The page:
Spanish Restaurant Vocabulary Teacher Resources
Find Spanish Restaurant Vocabulary educational ideas and activities
Showing 1 - 20 of 122 resources
There's a new restaurant in town! This fun, week-long plan requires small groups to create a new restaurant, design a menu, prepare a presentation, and prepare a meal. There's a lot to do, so provide your class with target vocabulary to include in their presentations.
In just short of four minutes, music, cartoon images, and pictures help your youngest Spanish language learners memorize basic animal vocabulary. They learn gato, perro, pájaro, and pez with the help of two silly dinosaurs. This is a free video lesson, but you can subscribe to access more lessons.
Discover new towns! New imaginary towns, that is. For this project, each Spanish learner comes up with their own town and creates a map of that town. They must give it a name and place roads and buildings on their map (with Spanish names as well). On a separate sheet of paper, pupils write a description of the town and provide directions between certain areas.
Spanish speakers write skits set in a cafe. There are few guidelines for this assignment, but encourage your class to include humor! Create a rubric to provide beforehand so your learners know your expectations. Then consider keeping a video file of a good example to show future classes!
Students are taught the vocabulary associated with restaurants. They become familiar with authentic cuisine from hispanic countries. Students comprehend the value and name of another currency. They are shown how to create a PowerPoint presentation.
Sometimes it is appropriate to tip and sometimes it's not. Conduct Internet research to learn the foods and customs associated with various cultures.
The Spanish Spot is awesome! It contains a short article about a Spanish-speaking destination, a mini-grammar lesson (this one's on cognates), and activities. Start by reading a short article (in English) about the driest desert in the world! Then learn some Spanish cognates and complete the accompanying activity and quiz. The last few pages are additional resources you can use to hone your skills!
Students be able to: students identify the foods associated with Mexico and compare and contrast these foods with the foods associated wtih their region of the U.S. They write menus, take quizzes and practice ordering a meal in Spanish.
Students practice new Spanish vocabulary and participating in a dialogue with another student. In groups, they use the internet to pretend to buy an airplane ticket and make hotel reservations on a trip to a Spanish-speaking country. They participate in skits and role plays to order food at a restaurant and discover the various customs when it comes to food.
If you're looking for a basic quiz to cover food and restaurant vocabulary, this could be it! Learners match Spanish food names with their correct descriptions, describe foods they like or dislike, and name three condiments, fruits, vegetables, etc. The main focus of this quiz appears to be vocabulary acquisition, not building sentence fluency.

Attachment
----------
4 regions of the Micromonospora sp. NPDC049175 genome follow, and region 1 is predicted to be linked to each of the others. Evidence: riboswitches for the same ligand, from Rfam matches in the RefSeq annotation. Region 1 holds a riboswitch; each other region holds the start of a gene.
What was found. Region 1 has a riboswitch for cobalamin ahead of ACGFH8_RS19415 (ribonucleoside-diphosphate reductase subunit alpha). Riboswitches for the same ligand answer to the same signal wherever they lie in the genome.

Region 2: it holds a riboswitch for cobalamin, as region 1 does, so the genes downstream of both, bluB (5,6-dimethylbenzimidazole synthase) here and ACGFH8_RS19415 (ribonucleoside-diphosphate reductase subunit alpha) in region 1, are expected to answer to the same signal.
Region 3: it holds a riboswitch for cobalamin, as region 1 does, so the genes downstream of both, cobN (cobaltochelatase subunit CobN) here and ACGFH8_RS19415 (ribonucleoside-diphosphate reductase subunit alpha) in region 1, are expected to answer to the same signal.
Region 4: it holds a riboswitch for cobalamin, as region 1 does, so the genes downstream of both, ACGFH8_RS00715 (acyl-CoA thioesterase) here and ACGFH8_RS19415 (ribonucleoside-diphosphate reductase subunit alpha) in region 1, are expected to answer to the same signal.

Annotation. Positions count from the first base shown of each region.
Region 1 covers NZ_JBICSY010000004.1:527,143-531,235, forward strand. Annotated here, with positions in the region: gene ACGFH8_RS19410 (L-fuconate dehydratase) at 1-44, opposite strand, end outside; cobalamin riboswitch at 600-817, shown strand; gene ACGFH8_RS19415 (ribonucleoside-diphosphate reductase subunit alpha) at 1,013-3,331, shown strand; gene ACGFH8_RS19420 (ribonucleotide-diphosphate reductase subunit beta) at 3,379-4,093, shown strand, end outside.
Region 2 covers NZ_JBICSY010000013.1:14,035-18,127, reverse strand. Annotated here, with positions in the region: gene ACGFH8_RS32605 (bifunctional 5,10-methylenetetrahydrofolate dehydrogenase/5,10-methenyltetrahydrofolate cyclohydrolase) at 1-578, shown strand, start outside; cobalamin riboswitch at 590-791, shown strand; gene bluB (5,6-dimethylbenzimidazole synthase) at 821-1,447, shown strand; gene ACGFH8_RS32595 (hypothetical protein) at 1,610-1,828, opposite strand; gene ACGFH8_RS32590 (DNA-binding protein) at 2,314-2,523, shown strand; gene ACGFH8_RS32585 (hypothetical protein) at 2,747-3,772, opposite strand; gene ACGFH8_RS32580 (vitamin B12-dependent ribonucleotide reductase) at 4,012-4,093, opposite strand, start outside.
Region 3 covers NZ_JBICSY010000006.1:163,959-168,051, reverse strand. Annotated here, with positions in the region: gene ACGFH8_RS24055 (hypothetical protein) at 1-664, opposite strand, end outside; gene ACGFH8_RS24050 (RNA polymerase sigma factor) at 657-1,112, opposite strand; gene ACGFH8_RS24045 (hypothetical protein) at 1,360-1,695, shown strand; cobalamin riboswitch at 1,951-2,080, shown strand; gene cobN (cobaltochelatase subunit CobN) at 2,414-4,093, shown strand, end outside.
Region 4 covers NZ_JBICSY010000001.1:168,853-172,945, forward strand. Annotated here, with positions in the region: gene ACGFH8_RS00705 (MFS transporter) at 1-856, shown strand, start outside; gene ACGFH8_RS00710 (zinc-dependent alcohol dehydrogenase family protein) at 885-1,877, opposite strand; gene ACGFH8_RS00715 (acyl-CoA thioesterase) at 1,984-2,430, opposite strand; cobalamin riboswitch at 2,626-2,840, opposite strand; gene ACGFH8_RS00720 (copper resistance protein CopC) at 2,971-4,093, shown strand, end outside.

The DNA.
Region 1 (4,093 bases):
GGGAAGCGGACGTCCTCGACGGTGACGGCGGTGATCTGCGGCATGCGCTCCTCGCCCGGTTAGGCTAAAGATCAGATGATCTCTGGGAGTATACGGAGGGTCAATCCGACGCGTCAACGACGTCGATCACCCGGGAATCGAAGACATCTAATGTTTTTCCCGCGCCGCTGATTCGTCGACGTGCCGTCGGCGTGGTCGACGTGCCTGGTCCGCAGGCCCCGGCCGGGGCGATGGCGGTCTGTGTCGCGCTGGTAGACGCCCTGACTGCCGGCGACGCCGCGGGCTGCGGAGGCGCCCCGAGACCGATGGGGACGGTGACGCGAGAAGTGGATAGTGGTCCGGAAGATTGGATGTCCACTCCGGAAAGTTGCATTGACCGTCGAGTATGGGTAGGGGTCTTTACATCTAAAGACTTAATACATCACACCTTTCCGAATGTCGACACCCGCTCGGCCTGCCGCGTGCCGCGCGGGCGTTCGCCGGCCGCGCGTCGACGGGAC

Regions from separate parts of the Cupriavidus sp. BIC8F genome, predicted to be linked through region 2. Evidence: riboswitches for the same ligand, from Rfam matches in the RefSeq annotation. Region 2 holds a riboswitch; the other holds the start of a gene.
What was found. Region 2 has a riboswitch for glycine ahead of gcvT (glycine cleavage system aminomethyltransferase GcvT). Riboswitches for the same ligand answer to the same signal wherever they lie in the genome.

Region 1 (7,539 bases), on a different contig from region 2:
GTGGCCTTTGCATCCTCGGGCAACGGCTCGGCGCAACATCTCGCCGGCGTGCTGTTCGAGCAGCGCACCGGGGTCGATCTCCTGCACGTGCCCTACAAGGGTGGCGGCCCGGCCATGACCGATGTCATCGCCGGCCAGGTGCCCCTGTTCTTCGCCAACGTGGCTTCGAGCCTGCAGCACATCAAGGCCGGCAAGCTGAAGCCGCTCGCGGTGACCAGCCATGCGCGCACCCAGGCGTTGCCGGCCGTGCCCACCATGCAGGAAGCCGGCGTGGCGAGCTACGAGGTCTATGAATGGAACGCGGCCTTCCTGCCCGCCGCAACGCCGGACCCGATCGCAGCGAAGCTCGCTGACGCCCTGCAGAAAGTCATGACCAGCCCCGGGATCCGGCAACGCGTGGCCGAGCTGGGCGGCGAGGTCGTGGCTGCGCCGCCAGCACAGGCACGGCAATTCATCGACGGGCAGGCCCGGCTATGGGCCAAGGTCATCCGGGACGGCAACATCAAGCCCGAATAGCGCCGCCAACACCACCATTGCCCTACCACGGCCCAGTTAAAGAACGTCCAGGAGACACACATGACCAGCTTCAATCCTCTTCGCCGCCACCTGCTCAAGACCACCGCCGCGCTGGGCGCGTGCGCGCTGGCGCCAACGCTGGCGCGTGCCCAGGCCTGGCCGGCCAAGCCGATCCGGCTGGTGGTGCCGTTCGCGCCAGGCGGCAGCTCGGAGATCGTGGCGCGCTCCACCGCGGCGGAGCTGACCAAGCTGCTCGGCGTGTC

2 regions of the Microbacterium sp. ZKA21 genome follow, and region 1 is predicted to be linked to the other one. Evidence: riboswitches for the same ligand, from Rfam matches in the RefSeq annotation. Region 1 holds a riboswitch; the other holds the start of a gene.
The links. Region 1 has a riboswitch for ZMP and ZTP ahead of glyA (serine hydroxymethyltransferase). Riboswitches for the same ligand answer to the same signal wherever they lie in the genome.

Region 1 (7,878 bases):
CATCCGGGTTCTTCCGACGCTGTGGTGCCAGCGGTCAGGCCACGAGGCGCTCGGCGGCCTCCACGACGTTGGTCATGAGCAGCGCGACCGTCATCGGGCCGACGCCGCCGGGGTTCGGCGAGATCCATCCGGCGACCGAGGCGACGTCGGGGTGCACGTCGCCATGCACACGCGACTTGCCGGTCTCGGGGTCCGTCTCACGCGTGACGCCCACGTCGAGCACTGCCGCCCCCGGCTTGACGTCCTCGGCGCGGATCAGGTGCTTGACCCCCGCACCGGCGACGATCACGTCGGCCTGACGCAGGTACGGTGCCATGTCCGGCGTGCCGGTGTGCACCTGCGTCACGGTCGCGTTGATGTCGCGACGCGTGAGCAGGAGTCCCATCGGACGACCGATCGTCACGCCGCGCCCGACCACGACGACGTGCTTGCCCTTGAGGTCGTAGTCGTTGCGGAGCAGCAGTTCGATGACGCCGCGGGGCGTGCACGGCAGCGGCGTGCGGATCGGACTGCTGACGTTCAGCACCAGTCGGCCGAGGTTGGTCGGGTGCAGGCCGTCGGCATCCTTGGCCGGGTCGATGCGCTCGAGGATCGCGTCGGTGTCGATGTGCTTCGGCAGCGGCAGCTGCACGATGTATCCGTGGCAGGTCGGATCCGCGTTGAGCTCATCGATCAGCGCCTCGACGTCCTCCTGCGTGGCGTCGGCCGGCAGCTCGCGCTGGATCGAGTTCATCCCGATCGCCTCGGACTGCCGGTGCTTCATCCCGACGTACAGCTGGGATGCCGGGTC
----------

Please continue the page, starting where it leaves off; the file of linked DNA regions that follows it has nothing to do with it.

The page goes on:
For this online interactive vocabulary worksheet, students respond to 11 fill in the blank questions regarding airport vocabulary. Students may check their answers immediately.
For this cat vocabulary worksheet, students complete a 6 question on-line interactive exercise. From a list of vocabulary words, students fill in the missing words in a story about a cat.
In this online interactive vocabulary skills worksheet, students answer 15 multiple choice questions regarding the vocabulary words that are related to one another. Students may submit their answers to be scored.
Pick up basic conversational Spanish with animated videos featuring three characters: Pablo, Ana, and Marcos. As Pablo and Marcos get to know Ana, they talk about a variety of subjects. Learners can acquire the vocabulary in each conversation through a series of related activities.
Ninth graders analyze authentic news texts in Spanish dealing with the issue of crime in Spanish speaking countries. These texts include periodicals, Web sites and television news programs. Students report their findings to their peers in a panel discussion format.
Learners investigate the culture of a Latin American country to design a new restaurant. In this Latin American lesson plan, students identify social classes, geographical locations, cultural practices, and monetary systems of a Latin American country. Learners design their own restaurant based on their research and use Spanish vocabulary to design a sample menu.
What's the best way to learn Spanish? The instruction needs to be authentic and provide more opportunities for real-life Spanish practice. Read this article for some ideas of how you can bring this practice into your classroom or school!
Apply knowledge of adding and subtracting decimals by using a Spanish food menu to simulate a real-world restaurant experience. Calculate the bill of various food items that are consumed and explore practice using spreadsheets.
Understanding a word's etymology can really help with decoding and building vocabulary skills. Readers compare and contrast words of similar origins but with different difficulty levels. They focus on prefixes, suffixes, and affixes. Several web links and two pages of word origins are included.
While this two-page worksheet is intended for use with the classroom text ¡Buen Viaje!, your Spanish language learners could search dictionaries and other resources to find the listed vocabulary words. In total, there are about 50 food and restaurant related vocabulary words. This would be a great activity to introduce a unit on restaurant and food.